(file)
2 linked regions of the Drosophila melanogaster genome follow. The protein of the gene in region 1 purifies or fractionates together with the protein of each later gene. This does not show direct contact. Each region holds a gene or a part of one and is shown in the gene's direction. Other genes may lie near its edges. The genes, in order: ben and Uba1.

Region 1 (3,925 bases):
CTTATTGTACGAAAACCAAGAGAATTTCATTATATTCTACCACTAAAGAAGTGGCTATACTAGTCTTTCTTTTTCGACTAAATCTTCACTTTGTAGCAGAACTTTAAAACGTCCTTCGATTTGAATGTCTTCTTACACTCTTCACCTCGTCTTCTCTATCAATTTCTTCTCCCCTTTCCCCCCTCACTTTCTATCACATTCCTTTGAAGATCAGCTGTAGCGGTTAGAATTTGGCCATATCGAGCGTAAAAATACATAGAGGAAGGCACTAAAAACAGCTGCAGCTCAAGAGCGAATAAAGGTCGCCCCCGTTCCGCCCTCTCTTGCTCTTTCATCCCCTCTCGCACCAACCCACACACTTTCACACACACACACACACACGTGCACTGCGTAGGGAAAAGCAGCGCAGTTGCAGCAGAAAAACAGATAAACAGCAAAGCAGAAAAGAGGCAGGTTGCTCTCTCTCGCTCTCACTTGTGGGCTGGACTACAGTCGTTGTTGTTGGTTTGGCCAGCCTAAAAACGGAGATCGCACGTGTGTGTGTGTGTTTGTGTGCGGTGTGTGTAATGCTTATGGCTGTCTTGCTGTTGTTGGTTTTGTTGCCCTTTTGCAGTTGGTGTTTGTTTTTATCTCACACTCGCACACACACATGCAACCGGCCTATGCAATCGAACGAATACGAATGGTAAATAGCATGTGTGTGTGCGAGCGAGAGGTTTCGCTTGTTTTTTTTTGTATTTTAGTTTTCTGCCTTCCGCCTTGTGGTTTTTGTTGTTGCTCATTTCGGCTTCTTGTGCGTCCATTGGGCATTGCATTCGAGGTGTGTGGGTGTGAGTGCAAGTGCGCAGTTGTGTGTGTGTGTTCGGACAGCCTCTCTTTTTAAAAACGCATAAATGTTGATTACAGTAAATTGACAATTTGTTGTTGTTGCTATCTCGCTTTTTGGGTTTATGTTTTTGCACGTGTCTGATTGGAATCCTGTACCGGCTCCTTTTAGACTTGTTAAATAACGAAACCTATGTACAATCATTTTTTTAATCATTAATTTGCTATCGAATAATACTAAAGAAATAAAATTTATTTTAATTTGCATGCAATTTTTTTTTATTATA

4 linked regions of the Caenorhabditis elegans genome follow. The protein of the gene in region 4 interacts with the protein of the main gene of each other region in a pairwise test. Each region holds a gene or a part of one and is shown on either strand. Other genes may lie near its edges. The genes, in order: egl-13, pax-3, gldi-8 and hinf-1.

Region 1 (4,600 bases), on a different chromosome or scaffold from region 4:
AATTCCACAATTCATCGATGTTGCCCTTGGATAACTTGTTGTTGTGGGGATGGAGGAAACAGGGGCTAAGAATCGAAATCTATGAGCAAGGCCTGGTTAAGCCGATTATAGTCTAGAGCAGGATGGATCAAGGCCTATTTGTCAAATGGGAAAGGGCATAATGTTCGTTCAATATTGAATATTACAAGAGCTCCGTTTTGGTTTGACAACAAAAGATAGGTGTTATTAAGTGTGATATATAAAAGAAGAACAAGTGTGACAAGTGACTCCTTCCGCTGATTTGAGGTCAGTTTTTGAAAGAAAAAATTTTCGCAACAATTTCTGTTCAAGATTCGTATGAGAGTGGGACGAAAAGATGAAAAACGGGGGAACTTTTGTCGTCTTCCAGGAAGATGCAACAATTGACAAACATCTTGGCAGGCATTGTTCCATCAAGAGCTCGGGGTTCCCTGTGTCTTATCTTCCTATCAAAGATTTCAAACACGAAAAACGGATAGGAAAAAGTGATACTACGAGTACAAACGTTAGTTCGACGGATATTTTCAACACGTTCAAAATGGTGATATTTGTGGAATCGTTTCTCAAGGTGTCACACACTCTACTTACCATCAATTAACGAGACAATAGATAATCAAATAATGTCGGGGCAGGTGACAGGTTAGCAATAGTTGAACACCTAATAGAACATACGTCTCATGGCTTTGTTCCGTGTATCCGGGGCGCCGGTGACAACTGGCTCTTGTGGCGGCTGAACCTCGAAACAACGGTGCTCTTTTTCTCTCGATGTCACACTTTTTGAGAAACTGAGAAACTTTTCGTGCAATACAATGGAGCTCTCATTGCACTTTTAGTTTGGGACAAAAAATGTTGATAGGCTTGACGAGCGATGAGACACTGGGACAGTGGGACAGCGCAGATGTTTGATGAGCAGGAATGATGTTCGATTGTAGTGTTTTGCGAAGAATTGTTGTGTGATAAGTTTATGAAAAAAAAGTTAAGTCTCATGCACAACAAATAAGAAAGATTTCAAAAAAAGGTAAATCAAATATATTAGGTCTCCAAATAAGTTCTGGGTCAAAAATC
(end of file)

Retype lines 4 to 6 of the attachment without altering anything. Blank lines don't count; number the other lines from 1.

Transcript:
4 linked regions of the Caenorhabditis elegans genome follow. The protein of the gene in region 4 interacts with the protein of the main gene of each other region in a pairwise test. Each region holds a gene or a part of one and is shown on either strand. Other genes may lie near its edges. The genes, in order: egl-13, pax-3, gldi-8 and hinf-1.

Region 1 (4,600 bases), on a different chromosome or scaffold from region 4:
AATTCCACAATTCATCGATGTTGCCCTTGGATAACTTGTTGTTGTGGGGATGGAGGAAACAGGGGCTAAGAATCGAAATCTATGAGCAAGGCCTGGTTAAGCCGATTATAGTCTAGAGCAGGATGGATCAAGGCCTATTTGTCAAATGGGAAAGGGCATAATGTTCGTTCAATATTGAATATTACAAGAGCTCCGTTTTGGTTTGACAACAAAAGATAGGTGTTATTAAGTGTGATATATAAAAGAAGAACAAGTGTGACAAGTGACTCCTTCCGCTGATTTGAGGTCAGTTTTTGAAAGAAAAAATTTTCGCAACAATTTCTGTTCAAGATTCGTATGAGAGTGGGACGAAAAGATGAAAAACGGGGGAACTTTTGTCGTCTTCCAGGAAGATGCAACAATTGACAAACATCTTGGCAGGCATTGTTCCATCAAGAGCTCGGGGTTCCCTGTGTCTTATCTTCCTATCAAAGATTTCAAACACGAAAAACGGATAGGAAAAAGTGATACTACGAGTACAAACGTTAGTTCGACGGATATTTTCAACACGTTCAAAATGGTGATATTTGTGGAATCGTTTCTCAAGGTGTCACACACTCTACTTACCATCAATTAACGAGACAATAGATAATCAAATAATGTCGGGGCAGGTGACAGGTTAGCAATAGTTGAACACCTAATAGAACATACGTCTCATGGCTTTGTTCCGTGTATCCGGGGCGCCGGTGACAACTGGCTCTTGTGGCGGCTGAACCTCGAAACAACGGTGCTCTTTTTCTCTCGATGTCACACTTTTTGAGAAACTGAGAAACTTTTCGTGCAATACAATGGAGCTCTCATTGCACTTTTAGTTTGGGACAAAAAATGTTGATAGGCTTGACGAGCGATGAGACACTGGGACAGTGGGACAGCGCAGATGTTTGATGAGCAGGAATGATGTTCGATTGTAGTGTTTTGCGAAGAATTGTTGTGTGATAAGTTTATGAAAAAAAAGTTAAGTCTCATGCACAACAAATAAGAAAGATTTCAAAAAAAGGTAAATCAAATATATTAGGTCTCCAAATAAGTTCTGGGTCAAAAATC